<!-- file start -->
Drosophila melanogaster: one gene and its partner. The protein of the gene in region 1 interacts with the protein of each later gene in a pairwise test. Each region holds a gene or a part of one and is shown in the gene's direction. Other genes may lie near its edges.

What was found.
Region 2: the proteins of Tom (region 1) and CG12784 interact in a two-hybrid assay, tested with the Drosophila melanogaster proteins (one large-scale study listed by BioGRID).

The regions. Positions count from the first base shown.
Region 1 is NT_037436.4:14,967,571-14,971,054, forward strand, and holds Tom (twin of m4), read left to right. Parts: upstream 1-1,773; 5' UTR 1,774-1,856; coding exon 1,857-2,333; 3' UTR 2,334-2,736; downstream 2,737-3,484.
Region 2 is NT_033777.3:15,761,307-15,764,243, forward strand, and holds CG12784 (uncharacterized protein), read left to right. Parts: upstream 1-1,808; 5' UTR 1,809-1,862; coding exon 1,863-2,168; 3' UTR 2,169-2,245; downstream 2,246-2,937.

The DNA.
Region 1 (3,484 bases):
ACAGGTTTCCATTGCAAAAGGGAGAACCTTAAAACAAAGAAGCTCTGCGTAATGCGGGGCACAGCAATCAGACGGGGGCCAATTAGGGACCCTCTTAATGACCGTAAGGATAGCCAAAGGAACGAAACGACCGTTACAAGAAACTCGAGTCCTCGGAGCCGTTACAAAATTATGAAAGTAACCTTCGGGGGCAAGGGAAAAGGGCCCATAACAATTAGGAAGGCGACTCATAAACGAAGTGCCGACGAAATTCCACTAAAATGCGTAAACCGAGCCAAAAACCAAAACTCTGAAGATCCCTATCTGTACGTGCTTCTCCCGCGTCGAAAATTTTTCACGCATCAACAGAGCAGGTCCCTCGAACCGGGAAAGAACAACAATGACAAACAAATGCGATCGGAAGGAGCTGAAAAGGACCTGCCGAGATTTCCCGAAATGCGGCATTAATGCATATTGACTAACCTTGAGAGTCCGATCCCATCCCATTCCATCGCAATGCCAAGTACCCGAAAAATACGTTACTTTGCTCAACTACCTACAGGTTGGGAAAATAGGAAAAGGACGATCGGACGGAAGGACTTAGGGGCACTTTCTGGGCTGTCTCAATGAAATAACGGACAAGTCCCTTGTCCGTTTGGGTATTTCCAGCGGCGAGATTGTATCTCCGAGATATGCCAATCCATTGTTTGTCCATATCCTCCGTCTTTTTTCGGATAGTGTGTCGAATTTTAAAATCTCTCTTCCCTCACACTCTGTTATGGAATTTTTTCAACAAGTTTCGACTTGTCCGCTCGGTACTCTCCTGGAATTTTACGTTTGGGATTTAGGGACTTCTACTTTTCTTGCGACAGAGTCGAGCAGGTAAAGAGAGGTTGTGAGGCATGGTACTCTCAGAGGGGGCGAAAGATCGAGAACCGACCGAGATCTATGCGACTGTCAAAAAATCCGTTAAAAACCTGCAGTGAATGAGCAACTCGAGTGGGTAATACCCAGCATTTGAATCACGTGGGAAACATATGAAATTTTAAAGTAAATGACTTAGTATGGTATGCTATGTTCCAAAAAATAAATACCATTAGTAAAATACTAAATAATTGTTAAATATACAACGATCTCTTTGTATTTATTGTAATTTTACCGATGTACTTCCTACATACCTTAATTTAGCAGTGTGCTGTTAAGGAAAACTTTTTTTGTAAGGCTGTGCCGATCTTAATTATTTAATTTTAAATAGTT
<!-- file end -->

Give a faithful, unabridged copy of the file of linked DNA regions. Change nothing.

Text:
Drosophila melanogaster: one gene and its partner. The protein of the gene in region 1 interacts with the protein of each later gene in a pairwise test. Each region holds a gene or a part of one and is shown in the gene's direction. Other genes may lie near its edges.

What was found.
Region 2: the proteins of Tom (region 1) and CG12784 interact in a two-hybrid assay, tested with the Drosophila melanogaster proteins (one large-scale study listed by BioGRID).

The regions. Positions count from the first base shown.
Region 1 is NT_037436.4:14,967,571-14,971,054, forward strand, and holds Tom (twin of m4), read left to right. Parts: upstream 1-1,773; 5' UTR 1,774-1,856; coding exon 1,857-2,333; 3' UTR 2,334-2,736; downstream 2,737-3,484.
Region 2 is NT_033777.3:15,761,307-15,764,243, forward strand, and holds CG12784 (uncharacterized protein), read left to right. Parts: upstream 1-1,808; 5' UTR 1,809-1,862; coding exon 1,863-2,168; 3' UTR 2,169-2,245; downstream 2,246-2,937.

The DNA.
Region 1 (3,484 bases):
ACAGGTTTCCATTGCAAAAGGGAGAACCTTAAAACAAAGAAGCTCTGCGTAATGCGGGGCACAGCAATCAGACGGGGGCCAATTAGGGACCCTCTTAATGACCGTAAGGATAGCCAAAGGAACGAAACGACCGTTACAAGAAACTCGAGTCCTCGGAGCCGTTACAAAATTATGAAAGTAACCTTCGGGGGCAAGGGAAAAGGGCCCATAACAATTAGGAAGGCGACTCATAAACGAAGTGCCGACGAAATTCCACTAAAATGCGTAAACCGAGCCAAAAACCAAAACTCTGAAGATCCCTATCTGTACGTGCTTCTCCCGCGTCGAAAATTTTTCACGCATCAACAGAGCAGGTCCCTCGAACCGGGAAAGAACAACAATGACAAACAAATGCGATCGGAAGGAGCTGAAAAGGACCTGCCGAGATTTCCCGAAATGCGGCATTAATGCATATTGACTAACCTTGAGAGTCCGATCCCATCCCATTCCATCGCAATGCCAAGTACCCGAAAAATACGTTACTTTGCTCAACTACCTACAGGTTGGGAAAATAGGAAAAGGACGATCGGACGGAAGGACTTAGGGGCACTTTCTGGGCTGTCTCAATGAAATAACGGACAAGTCCCTTGTCCGTTTGGGTATTTCCAGCGGCGAGATTGTATCTCCGAGATATGCCAATCCATTGTTTGTCCATATCCTCCGTCTTTTTTCGGATAGTGTGTCGAATTTTAAAATCTCTCTTCCCTCACACTCTGTTATGGAATTTTTTCAACAAGTTTCGACTTGTCCGCTCGGTACTCTCCTGGAATTTTACGTTTGGGATTTAGGGACTTCTACTTTTCTTGCGACAGAGTCGAGCAGGTAAAGAGAGGTTGTGAGGCATGGTACTCTCAGAGGGGGCGAAAGATCGAGAACCGACCGAGATCTATGCGACTGTCAAAAAATCCGTTAAAAACCTGCAGTGAATGAGCAACTCGAGTGGGTAATACCCAGCATTTGAATCACGTGGGAAACATATGAAATTTTAAAGTAAATGACTTAGTATGGTATGCTATGTTCCAAAAAATAAATACCATTAGTAAAATACTAAATAATTGTTAAATATACAACGATCTCTTTGTATTTATTGTAATTTTACCGATGTACTTCCTACATACCTTAATTTAGCAGTGTGCTGTTAAGGAAAACTTTTTTTGTAAGGCTGTGCCGATCTTAATTATTTAATTTTAAATAGTT